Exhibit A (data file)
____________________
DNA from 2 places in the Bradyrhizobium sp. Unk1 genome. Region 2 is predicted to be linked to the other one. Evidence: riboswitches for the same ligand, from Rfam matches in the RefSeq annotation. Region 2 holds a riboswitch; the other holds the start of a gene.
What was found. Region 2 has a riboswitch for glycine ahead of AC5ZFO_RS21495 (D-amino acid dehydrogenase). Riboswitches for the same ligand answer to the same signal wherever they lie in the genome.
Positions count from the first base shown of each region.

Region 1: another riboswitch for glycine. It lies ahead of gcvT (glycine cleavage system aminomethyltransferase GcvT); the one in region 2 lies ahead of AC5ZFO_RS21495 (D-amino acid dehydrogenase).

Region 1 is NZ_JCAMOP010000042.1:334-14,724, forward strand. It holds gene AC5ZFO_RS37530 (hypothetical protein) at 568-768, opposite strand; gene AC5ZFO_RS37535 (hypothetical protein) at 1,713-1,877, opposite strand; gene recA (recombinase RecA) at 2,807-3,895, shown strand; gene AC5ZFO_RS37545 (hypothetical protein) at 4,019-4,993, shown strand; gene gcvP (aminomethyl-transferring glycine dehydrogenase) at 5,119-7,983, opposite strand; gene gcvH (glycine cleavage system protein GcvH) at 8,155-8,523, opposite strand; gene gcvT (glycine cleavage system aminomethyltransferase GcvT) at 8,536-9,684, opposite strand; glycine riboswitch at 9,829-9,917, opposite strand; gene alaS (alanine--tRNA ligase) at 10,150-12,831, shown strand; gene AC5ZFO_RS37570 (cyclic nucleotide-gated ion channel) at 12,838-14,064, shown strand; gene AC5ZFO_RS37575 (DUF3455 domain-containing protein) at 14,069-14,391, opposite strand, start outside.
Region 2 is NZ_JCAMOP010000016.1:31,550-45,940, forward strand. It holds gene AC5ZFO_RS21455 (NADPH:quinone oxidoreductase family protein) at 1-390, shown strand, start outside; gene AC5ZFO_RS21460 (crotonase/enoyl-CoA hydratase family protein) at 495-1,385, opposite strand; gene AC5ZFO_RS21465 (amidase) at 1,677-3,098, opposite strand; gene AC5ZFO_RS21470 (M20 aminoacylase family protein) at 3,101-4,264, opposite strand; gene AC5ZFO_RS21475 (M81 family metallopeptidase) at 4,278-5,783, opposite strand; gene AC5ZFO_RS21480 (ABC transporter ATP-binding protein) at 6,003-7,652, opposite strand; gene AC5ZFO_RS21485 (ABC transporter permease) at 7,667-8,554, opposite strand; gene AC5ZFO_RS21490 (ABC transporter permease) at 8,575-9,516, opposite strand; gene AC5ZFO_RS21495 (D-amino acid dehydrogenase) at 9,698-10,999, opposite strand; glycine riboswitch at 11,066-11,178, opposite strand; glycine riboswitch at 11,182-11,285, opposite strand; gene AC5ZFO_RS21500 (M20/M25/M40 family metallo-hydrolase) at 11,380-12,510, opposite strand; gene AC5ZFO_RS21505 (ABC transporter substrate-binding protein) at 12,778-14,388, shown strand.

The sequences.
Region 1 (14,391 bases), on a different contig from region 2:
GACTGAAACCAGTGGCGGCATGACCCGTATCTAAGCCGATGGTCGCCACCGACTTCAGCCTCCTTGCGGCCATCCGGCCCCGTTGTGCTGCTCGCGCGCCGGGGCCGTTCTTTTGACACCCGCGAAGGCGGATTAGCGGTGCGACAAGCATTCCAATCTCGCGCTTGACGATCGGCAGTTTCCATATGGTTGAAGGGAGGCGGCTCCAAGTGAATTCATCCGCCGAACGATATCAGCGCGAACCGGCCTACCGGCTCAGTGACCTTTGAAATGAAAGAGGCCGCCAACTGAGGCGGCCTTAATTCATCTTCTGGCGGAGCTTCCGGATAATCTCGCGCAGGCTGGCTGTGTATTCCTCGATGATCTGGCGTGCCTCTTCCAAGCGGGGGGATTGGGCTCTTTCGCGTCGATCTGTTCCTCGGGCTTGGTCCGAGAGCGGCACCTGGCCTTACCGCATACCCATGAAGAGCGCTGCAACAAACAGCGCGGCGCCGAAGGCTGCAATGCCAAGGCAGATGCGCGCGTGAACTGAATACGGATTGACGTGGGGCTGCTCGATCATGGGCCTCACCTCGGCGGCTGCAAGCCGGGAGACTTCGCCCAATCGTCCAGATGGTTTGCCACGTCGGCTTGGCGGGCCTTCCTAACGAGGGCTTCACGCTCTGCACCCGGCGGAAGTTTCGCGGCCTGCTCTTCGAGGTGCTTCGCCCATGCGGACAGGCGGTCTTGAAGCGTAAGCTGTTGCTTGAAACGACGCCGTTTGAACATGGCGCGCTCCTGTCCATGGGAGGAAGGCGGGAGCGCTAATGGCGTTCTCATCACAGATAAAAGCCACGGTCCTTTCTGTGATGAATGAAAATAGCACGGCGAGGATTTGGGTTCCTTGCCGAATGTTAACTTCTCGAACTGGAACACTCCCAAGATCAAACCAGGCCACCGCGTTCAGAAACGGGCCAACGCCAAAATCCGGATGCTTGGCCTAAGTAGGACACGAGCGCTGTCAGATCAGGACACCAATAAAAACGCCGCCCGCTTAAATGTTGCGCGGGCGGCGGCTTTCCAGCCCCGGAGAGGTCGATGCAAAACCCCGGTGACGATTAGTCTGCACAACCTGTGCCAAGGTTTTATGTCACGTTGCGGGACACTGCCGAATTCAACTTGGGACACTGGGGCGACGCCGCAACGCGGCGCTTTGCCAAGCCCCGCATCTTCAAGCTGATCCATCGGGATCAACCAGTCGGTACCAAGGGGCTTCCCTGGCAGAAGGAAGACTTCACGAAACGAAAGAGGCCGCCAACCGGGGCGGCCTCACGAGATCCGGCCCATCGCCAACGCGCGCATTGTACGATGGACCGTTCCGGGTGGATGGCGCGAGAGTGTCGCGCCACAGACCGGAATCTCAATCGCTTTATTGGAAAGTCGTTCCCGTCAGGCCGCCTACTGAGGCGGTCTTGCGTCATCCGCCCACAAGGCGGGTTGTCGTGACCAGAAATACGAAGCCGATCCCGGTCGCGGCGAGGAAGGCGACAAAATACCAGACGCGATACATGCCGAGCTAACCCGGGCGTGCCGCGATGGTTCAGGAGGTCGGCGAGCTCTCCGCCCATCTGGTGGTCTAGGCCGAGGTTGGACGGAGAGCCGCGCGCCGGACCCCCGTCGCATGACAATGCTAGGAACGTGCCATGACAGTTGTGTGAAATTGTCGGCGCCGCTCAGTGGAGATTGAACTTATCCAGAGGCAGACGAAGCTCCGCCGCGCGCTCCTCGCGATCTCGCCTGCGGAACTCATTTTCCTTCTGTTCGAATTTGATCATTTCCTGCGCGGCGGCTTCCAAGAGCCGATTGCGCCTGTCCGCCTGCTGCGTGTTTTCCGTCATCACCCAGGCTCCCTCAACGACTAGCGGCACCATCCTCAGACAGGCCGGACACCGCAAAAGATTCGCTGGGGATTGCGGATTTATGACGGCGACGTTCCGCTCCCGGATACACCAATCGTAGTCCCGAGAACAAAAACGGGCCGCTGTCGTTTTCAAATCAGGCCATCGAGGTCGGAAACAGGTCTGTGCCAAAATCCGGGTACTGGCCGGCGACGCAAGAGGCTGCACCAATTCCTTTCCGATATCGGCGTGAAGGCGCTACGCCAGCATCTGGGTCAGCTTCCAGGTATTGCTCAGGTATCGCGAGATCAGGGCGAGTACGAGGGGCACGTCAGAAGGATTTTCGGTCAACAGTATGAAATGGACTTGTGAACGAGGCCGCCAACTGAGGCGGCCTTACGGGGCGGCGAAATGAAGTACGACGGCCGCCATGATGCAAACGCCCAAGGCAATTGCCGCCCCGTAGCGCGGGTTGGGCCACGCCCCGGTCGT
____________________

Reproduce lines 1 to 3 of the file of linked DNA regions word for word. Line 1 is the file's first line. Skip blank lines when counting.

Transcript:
DNA from 2 places in the Bradyrhizobium sp. Unk1 genome. Region 2 is predicted to be linked to the other one. Evidence: riboswitches for the same ligand, from Rfam matches in the RefSeq annotation. Region 2 holds a riboswitch; the other holds the start of a gene.
What was found. Region 2 has a riboswitch for glycine ahead of AC5ZFO_RS21495 (D-amino acid dehydrogenase). Riboswitches for the same ligand answer to the same signal wherever they lie in the genome.
Positions count from the first base shown of each region.